In the state of Ohio, Senate Bill 57 was recently introduced, which aims to legalize the processing and cultivation of hemp in the state. Sponsored by legislators Stephen Huffman and Brian Hill, the bill also seeks to legalize the sale of products derived from hemp such as the CBD oil.
The legislation follows the 2018 Federal Farm Bill, also known as the US Agricultural Improvement Act of 2018. With the signing of the Farm Bill, hemp was removed from the list of controlled substances.
Senate Bill 57
The Senate Bill aims to create an industrial hemp program that will belong under the Department of Agriculture. Although hemp and marijuana come from the same genus of plant, they are actually two different plants. The biggest difference is that marijuana has THC, which is the psychoactive component that triggers a feeling of high. Hemp, on the other hand, contains less than 0.3% of the THC, which means that it is absolutely safe to consume. Senate Bill 57 has made it clear that industrial hemp is totally different from marijuana.
The passing of Senate Bill 57 is certainly an exciting opportunity for the local farmers in the state to expand their crops. Farmers can now rotate hemp with other crops, which helps to improve the soil while also earning more profit at the same time.
Thanks to the 2018 Farm Bill, hemp is now under the jurisdiction of the Department of Agriculture. Hemp comes with a wide range of farm safety programs similar to other crops, such as soybeans and corn. However, if a certain state considers hemp illegal, then the crop will still be off-limits to farmers and processors despite the approval of the 2018 Federal Farm Bill. This is the case with Ohio.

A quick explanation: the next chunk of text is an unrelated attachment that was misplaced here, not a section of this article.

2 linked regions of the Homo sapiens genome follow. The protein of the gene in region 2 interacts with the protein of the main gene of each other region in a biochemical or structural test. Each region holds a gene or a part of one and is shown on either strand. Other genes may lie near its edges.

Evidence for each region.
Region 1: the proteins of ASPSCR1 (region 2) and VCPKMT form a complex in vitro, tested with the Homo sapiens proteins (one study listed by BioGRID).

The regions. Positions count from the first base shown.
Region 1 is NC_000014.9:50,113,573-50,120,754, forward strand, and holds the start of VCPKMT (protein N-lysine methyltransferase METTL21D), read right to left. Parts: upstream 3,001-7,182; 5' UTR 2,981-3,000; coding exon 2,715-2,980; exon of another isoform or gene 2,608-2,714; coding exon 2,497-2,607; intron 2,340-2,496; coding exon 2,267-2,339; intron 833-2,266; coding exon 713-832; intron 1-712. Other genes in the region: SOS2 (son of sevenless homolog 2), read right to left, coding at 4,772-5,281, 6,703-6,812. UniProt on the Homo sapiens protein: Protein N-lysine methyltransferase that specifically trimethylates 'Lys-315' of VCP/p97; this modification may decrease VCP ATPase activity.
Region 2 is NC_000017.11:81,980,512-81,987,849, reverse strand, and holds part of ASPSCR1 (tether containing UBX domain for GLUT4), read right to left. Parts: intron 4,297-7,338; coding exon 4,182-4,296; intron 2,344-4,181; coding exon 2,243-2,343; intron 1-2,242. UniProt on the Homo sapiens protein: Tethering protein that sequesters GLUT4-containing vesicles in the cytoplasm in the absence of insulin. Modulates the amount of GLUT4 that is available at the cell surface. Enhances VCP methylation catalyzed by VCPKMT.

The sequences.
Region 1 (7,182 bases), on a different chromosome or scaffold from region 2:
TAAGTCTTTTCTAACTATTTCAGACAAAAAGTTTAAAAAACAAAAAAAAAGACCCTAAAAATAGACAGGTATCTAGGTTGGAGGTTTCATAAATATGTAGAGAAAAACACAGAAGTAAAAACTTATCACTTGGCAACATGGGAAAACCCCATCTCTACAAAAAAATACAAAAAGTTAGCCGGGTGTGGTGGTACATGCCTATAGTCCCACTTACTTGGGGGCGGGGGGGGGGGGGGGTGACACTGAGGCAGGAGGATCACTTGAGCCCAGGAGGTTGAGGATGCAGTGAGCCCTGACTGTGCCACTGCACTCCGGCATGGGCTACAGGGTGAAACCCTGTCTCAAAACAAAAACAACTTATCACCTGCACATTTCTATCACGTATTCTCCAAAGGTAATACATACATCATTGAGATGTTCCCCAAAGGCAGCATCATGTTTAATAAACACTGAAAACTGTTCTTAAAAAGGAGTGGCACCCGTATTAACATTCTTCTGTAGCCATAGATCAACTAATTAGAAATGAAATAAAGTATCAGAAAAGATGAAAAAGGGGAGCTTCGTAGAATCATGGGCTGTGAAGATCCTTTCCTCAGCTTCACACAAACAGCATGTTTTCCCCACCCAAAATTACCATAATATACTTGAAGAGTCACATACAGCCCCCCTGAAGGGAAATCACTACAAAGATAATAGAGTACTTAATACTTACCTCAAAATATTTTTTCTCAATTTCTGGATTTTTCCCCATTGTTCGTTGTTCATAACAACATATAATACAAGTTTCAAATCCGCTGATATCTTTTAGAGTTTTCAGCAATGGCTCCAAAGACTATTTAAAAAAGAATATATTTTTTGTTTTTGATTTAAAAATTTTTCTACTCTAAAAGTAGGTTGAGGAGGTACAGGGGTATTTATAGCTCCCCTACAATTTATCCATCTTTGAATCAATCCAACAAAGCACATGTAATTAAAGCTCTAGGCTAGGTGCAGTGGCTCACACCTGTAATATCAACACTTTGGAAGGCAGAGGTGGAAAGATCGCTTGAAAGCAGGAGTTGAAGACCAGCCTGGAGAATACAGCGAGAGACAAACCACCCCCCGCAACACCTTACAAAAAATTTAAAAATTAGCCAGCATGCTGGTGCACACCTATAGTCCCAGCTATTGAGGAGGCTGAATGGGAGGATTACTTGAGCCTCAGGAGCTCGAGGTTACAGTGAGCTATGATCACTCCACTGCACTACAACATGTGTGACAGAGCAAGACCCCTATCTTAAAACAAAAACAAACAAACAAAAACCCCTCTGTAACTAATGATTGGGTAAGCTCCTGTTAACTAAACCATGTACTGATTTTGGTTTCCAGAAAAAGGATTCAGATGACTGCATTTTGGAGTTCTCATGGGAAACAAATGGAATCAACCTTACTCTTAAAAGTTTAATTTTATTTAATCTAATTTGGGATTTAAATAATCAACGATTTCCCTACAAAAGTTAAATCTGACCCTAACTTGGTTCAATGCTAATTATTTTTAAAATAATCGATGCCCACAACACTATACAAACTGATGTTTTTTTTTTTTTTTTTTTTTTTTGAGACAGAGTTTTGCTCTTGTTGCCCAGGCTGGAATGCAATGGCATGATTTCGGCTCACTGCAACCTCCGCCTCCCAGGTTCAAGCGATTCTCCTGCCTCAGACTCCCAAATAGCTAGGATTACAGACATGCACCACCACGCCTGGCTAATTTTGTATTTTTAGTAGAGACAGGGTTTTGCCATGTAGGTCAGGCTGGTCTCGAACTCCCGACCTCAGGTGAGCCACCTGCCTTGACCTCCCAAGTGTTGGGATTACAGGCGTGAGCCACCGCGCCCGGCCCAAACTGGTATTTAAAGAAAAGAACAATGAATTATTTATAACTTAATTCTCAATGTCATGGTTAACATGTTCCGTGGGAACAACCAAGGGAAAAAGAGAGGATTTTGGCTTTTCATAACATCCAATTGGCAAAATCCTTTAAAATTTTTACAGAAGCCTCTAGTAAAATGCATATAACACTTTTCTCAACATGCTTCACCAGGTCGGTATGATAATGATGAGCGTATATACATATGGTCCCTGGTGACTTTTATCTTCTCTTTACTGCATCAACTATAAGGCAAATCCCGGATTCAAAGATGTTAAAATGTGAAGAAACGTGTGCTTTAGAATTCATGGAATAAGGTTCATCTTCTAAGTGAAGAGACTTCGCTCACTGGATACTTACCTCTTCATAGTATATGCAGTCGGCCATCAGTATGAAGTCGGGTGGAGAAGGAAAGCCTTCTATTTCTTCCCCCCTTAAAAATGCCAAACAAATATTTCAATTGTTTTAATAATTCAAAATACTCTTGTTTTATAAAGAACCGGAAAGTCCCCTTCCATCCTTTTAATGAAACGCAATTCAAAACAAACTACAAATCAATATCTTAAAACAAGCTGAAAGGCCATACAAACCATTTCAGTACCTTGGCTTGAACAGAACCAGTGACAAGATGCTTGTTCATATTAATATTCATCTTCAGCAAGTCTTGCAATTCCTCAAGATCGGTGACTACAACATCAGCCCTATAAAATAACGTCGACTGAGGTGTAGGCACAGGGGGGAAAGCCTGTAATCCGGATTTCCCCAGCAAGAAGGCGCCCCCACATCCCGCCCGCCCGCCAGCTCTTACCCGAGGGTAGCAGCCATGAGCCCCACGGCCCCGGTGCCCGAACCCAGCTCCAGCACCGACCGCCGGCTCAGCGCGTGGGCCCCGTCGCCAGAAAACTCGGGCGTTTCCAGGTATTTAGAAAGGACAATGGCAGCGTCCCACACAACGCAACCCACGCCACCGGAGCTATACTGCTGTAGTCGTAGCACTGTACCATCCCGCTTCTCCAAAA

Hemp in Ohio
In Ohio, hemp is still a new topic. There are still many questions around it that are waiting to be answered. Unknown to many, hemp is one of the earliest domesticated crops that is highly regarded because of the highly nutritious seed. As a botanical powerhouse, hemp has long been used for centuries in food, wellness, manufacturing, construction, and more.
But the crop is often misunderstood because of its close relation to marijuana. Both plants belong to the cannabis sativa family yet they differ greatly in their chemical composition because of the amount of THC in each plant.
According to the Ohio Farmer’s Union, they are aware that the officials of the state’s Department of Agriculture know how important it is for the farmers to be able to diversify their crops by adding hemp. They believe that Senate Bill 57 will be a huge step forward. The state is already losing a lot of opportunities in hemp but they are hopeful that this will soon be resolved and the Bill will be passed. They have applauded the senators who sponsored the Bill for their interest in bringing industrial hemp to the state, which would allow farmers to explore the huge potential that comes with this growing market.